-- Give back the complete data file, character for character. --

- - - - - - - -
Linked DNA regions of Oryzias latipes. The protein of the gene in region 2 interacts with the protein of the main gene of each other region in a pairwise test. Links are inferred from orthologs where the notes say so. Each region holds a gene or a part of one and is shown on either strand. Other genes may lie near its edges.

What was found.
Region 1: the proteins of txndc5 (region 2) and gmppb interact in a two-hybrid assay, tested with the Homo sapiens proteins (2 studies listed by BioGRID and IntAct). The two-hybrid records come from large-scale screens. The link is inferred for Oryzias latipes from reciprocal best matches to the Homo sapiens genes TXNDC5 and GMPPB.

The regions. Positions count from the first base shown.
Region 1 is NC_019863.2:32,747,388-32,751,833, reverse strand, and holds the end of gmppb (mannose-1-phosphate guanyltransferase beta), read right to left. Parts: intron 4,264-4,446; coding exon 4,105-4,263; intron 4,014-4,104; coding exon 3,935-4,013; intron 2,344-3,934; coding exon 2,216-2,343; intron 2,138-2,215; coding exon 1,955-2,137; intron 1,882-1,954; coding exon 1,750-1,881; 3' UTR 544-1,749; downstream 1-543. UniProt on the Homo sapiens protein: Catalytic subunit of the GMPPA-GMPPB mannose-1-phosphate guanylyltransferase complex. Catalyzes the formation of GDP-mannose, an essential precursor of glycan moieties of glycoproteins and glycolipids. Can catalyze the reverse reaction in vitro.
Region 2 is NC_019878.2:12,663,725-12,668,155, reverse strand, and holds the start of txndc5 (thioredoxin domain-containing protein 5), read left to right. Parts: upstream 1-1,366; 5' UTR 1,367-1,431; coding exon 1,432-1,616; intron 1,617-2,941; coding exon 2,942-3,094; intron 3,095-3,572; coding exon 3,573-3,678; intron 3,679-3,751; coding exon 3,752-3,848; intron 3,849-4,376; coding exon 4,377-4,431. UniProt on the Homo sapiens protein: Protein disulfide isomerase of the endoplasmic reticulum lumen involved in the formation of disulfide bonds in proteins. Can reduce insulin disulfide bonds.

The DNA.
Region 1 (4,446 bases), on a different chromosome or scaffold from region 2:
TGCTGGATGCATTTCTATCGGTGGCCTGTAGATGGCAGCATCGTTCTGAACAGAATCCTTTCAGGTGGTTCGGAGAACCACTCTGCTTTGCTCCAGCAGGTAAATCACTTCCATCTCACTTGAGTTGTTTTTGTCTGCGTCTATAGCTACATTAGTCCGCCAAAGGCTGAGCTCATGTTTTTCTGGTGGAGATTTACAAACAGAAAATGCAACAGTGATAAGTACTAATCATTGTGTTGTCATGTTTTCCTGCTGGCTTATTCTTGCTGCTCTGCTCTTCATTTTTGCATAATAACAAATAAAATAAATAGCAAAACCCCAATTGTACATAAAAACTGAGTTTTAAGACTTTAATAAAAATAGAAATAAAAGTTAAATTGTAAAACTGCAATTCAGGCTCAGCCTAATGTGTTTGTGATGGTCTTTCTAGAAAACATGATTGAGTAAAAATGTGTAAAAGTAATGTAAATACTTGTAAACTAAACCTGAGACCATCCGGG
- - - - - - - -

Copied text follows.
Linked DNA regions of Oryzias latipes. The protein of the gene in region 2 interacts with the protein of the main gene of each other region in a pairwise test. Links are inferred from orthologs where the notes say so. Each region holds a gene or a part of one and is shown on either strand. Other genes may lie near its edges.

What was found.
Region 1: the proteins of txndc5 (region 2) and gmppb interact in a two-hybrid assay, tested with the Homo sapiens proteins (2 studies listed by BioGRID and IntAct). The two-hybrid records come from large-scale screens. The link is inferred for Oryzias latipes from reciprocal best matches to the Homo sapiens genes TXNDC5 and GMPPB.

The regions. Positions count from the first base shown.
Region 1 is NC_019863.2:32,747,388-32,751,833, reverse strand, and holds the end of gmppb (mannose-1-phosphate guanyltransferase beta), read right to left. Parts: intron 4,264-4,446; coding exon 4,105-4,263; intron 4,014-4,104; coding exon 3,935-4,013; intron 2,344-3,934; coding exon 2,216-2,343; intron 2,138-2,215; coding exon 1,955-2,137; intron 1,882-1,954; coding exon 1,750-1,881; 3' UTR 544-1,749; downstream 1-543. UniProt on the Homo sapiens protein: Catalytic subunit of the GMPPA-GMPPB mannose-1-phosphate guanylyltransferase complex. Catalyzes the formation of GDP-mannose, an essential precursor of glycan moieties of glycoproteins and glycolipids. Can catalyze the reverse reaction in vitro.
Region 2 is NC_019878.2:12,663,725-12,668,155, reverse strand, and holds the start of txndc5 (thioredoxin domain-containing protein 5), read left to right. Parts: upstream 1-1,366; 5' UTR 1,367-1,431; coding exon 1,432-1,616; intron 1,617-2,941; coding exon 2,942-3,094; intron 3,095-3,572; coding exon 3,573-3,678; intron 3,679-3,751; coding exon 3,752-3,848; intron 3,849-4,376; coding exon 4,377-4,431. UniProt on the Homo sapiens protein: Protein disulfide isomerase of the endoplasmic reticulum lumen involved in the formation of disulfide bonds in proteins. Can reduce insulin disulfide bonds.

The DNA.
Region 1 (4,446 bases), on a different chromosome or scaffold from region 2:
TGCTGGATGCATTTCTATCGGTGGCCTGTAGATGGCAGCATCGTTCTGAACAGAATCCTTTCAGGTGGTTCGGAGAACCACTCTGCTTTGCTCCAGCAGGTAAATCACTTCCATCTCACTTGAGTTGTTTTTGTCTGCGTCTATAGCTACATTAGTCCGCCAAAGGCTGAGCTCATGTTTTTCTGGTGGAGATTTACAAACAGAAAATGCAACAGTGATAAGTACTAATCATTGTGTTGTCATGTTTTCCTGCTGGCTTATTCTTGCTGCTCTGCTCTTCATTTTTGCATAATAACAAATAAAATAAATAGCAAAACCCCAATTGTACATAAAAACTGAGTTTTAAGACTTTAATAAAAATAGAAATAAAAGTTAAATTGTAAAACTGCAATTCAGGCTCAGCCTAATGTGTTTGTGATGGTCTTTCTAGAAAACATGATTGAGTAAAAATGTGTAAAAGTAATGTAAATACTTGTAAACTAAACCTGAGACCATCCGGG